When You’re Just Not Feeling the Wonder of Christmas

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By this point of the Christmas season, everything is coming to pass, or will soon come to pass. The office, school, church, you-name-it group parties; the last day of school before break, the church Christmas programs, the shopping, the shipping of gifts, the movie watching, the baking….

My brain hurts a little just thinking of the list of things to do and all the busy-ness we’re swimming through.

As you’re reading this, maybe you’re not feeling it. You’re just getting through Christmas. Well, I invite you to take a time-out from the things we often take part in during the Christmas season, and ponder the lyrics of the classic carols we love to sing about the story we know so well.

God rest ye merry, gentlemen
Let nothing you dismay
Remember, Christ, our Saviour
Was born on Christmas day
To save us all from Satan’s power
When we were gone astray
O tidings of comfort and joy,
Comfort and joy
O tidings of comfort and joy

Are you humming that centuries-old tune with me right now?

christmas gifts

“Rest ye merry”—rest assured and don’t be dismayed, everyone, whatever you face. Christ was born to save us all from Satan’s power. Now, that’s great stuff.

I’ve read that when Charles Wesley wrote “Hark! The Herald Angels Sing” back in 1739, he requested slow and solemn music for the lyrics. But I have to say I’m glad that’s not the way we sing it today! The message is anything but solemn to me, and the Gospel is wrapped up in this joyful message:

Christ by highest heav’n adored
Christ the everlasting Lord!
Late in time behold Him come
Offspring of a Virgin’s womb
Veiled in flesh the Godhead see
Hail the incarnate Deity
Pleased as man with man to dwell
Jesus, our Emmanuel
Hark! The herald angels sing
“Glory to the newborn King!”

Hail the heav’n-born Prince of Peace!
Hail the Son of Righteousness!
Light and life to all He brings
Ris’n with healing in His wings
Mild He lays His glory by
Born that man no more may die
Born to raise the sons of earth
Born to give them second birth
Hark! The herald angels sing
“Glory to the newborn King!”

The best gifts given to us by God, through Jesus—reconciliation, mercy, life, healing, second birth—are parts of this majestic song. If you’re not singing it by now (how can we not?), read the words aloud to yourself and let them sink in.

“O, Little Town of Bethlehem” shows me God’s grace and how He often works in my own life—silently, and I must but still myself not to miss that working. Phillips Brooks, an Episcopal priest from Philadelphia, penned the words to the song after a trip to the Holy Land in 1865. We know the first verse well, but the second and third are so touching.

How silently, how silently
The wondrous gift is given!
So God imparts to human hearts
The blessings of His heaven.
No ear may hear His coming,
But in this world of sin,
Where meek souls will receive him still,
The dear Christ enters in.

O holy Child of Bethlehem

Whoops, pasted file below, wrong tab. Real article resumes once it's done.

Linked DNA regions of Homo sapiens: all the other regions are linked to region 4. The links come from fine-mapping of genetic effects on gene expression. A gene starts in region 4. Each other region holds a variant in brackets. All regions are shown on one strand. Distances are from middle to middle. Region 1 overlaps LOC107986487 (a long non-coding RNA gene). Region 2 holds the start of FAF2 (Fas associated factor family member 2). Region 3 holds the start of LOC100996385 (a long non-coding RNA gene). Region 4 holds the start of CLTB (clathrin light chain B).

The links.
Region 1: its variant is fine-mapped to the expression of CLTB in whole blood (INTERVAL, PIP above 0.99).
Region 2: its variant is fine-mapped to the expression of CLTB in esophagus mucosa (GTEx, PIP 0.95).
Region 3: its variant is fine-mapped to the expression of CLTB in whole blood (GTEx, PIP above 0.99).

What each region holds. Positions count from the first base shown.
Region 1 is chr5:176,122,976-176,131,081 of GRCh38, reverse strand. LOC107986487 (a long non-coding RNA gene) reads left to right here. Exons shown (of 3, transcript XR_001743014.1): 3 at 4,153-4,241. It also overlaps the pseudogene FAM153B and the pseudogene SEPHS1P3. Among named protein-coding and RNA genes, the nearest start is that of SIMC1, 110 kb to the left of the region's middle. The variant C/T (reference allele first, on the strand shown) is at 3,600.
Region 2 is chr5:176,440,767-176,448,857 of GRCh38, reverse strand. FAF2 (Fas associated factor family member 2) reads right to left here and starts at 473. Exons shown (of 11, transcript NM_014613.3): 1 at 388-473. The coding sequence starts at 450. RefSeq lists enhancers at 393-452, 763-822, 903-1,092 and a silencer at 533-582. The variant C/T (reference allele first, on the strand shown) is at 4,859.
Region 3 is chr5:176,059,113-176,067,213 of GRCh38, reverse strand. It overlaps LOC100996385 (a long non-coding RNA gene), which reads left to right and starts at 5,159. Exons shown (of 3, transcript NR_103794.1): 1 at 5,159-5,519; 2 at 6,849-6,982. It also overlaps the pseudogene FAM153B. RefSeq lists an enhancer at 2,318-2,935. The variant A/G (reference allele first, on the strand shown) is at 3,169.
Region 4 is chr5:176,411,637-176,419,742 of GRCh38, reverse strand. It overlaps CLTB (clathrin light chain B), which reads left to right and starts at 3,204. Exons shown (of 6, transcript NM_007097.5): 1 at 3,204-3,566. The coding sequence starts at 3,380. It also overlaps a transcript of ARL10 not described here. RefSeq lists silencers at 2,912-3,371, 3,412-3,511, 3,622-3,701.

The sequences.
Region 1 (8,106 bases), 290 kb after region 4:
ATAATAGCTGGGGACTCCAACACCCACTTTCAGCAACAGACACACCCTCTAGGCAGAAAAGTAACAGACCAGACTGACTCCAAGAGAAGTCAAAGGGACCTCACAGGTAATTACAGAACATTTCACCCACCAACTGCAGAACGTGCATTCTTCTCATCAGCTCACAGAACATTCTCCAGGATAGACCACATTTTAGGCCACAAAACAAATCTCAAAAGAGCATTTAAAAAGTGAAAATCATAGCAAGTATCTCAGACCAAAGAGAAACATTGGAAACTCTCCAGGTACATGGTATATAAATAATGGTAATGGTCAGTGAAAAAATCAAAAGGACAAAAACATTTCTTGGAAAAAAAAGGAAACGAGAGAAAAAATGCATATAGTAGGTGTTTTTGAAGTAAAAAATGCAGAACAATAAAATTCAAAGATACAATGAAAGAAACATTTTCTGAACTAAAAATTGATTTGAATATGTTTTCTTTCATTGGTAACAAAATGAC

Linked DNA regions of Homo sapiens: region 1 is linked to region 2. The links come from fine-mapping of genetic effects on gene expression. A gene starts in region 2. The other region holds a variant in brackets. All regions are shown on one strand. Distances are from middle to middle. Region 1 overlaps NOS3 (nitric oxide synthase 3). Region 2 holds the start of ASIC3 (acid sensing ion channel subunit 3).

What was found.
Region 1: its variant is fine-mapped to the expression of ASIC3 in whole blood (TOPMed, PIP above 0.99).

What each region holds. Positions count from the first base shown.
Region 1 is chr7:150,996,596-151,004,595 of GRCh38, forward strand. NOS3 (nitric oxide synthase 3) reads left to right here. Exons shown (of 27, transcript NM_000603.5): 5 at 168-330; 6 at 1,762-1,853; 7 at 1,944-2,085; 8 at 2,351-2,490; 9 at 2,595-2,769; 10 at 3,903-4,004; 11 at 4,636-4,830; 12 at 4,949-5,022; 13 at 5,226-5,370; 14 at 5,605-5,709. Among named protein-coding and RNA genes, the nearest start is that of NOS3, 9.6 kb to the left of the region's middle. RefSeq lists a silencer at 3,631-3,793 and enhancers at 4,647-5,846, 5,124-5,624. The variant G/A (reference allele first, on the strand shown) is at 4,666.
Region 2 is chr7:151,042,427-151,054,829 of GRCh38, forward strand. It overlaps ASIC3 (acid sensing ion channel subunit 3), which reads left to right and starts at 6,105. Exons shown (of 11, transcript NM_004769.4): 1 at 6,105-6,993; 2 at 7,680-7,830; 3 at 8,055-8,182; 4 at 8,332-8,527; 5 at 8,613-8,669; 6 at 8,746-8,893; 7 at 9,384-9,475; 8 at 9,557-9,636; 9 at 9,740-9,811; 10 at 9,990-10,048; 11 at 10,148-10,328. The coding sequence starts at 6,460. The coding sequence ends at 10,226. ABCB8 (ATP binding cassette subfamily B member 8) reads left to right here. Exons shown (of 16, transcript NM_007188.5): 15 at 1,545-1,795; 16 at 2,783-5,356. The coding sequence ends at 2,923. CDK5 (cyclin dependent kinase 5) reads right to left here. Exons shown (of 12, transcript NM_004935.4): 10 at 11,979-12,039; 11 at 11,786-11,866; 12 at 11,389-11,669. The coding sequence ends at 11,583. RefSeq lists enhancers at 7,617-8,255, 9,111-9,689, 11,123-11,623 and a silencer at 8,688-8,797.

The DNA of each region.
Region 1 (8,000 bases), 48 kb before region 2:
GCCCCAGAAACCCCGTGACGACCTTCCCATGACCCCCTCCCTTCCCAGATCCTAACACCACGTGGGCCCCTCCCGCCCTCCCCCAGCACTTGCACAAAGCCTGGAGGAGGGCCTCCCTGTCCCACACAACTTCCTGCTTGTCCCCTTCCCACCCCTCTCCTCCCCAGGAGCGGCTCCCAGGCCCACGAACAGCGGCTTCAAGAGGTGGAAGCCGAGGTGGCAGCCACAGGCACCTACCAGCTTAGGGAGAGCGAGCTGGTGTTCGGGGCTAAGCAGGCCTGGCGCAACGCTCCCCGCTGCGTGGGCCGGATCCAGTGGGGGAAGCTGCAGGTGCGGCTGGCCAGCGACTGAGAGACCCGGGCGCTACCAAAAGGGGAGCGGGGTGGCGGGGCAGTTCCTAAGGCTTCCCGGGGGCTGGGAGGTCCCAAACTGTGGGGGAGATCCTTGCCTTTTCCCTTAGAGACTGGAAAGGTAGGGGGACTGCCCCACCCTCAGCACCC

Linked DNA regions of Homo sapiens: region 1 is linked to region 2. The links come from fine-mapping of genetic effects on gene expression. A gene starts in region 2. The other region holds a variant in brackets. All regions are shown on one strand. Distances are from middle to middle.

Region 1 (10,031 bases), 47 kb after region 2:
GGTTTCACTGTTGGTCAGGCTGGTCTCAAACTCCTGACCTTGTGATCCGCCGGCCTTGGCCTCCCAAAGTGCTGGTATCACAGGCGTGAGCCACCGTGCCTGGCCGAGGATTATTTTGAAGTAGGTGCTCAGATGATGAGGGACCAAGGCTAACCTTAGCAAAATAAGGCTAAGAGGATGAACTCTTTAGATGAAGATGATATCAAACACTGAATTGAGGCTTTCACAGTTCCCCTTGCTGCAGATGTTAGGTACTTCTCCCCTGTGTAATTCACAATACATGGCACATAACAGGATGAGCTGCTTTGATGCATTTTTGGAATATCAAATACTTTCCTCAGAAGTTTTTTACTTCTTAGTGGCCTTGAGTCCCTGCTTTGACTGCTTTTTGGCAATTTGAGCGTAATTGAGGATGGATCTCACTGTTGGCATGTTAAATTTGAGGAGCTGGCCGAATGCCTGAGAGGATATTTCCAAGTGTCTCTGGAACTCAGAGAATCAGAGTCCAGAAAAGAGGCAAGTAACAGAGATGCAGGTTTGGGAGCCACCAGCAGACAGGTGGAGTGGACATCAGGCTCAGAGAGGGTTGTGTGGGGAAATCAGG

Descend to us, we pray
Cast out our sin and enter in
Be born to us today
We hear the Christmas angels
The great glad tidings tell
O come to us, abide with us
Our Lord Emmanuel!

But my favorite out of all the carols is “O, Holy Night.” The melody starts softly, then builds to a peak. Those of us who sing in choirs wonder if we can hit that high note. Yet the words touch my heart, and as I read more about the song—a French poem—I was even more touched by the original translation from French, a bit different than what we sing today:

Midnight, Christians, it is the solemn hour,
When God as man descended unto us
To erase the stain of original sin
And to end the wrath of His Father.
The entire world thrills with hope
On this night that gives it a Saviour.
People kneel down, wait for your deliverance.
Christmas, Christmas, here is the Redeemer,
Christmas, Christmas, here is the Redeemer!

May the ardent light of our Faith
Guide us all to the cradle of the infant,
As in ancient times a brilliant star
Guided the Oriental kings there.
The King of Kings was born in a humble manger;
O mighty ones of today, proud of your greatness,
It is to your pride that God preaches.
Bow your heads before the Redeemer!
Bow your heads before the Redeemer!

The Redeemer has broken every bond:
The Earth is free, and Heaven is open.
He sees a brother where there was only a slave,
Love unites those that iron had chained.
Who will tell Him of our gratitude,
For all of us He is born, He suffers and dies.
People stand up! Sing of your deliverance,
Christmas, Christmas, sing of the Redeemer,
Christmas, Christmas, sing of the Redeemer!

As much as I love the lights, decorations, the baking, and the celebrations, when I ponder the message of Christmas in song, I start to love that message even more—the simple wonder of the miracle.

chocolate cookies

I pray you have a blessed Christmas in every way!

– Lynette Sowell

Photos: FreeRangeStock

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Lynette Sowell (13 Posts)

Lynette Sowell is the award-winning author of more than 15 titles for Barbour Publishing, Harlequin, and Abingdon Press. When she's not writing fiction, she chases down stories for her city newspaper and writes a weekly column, "My Front Porch." Lynette was born in Massachusetts, raised on the Eastern Shore of Maryland, but makes her home on the doorstep of the Texas hill country with her husband. Fond of all things coffee and chocolate, Lynette also loves to travel, read, try new recipes, dabble in crafts, and is always up for a Texas road trip.


Comments

  1. I loved this post Lynette! I sang along with the Christmas carols . Your cookies look oh so delicious.
    Your gift wrapping so perfect. The nativity is awesome. Thanks so much for spreading the Christmas cheer. I hope that you and your family will have a lovely blessed Christmas.
    Shirley

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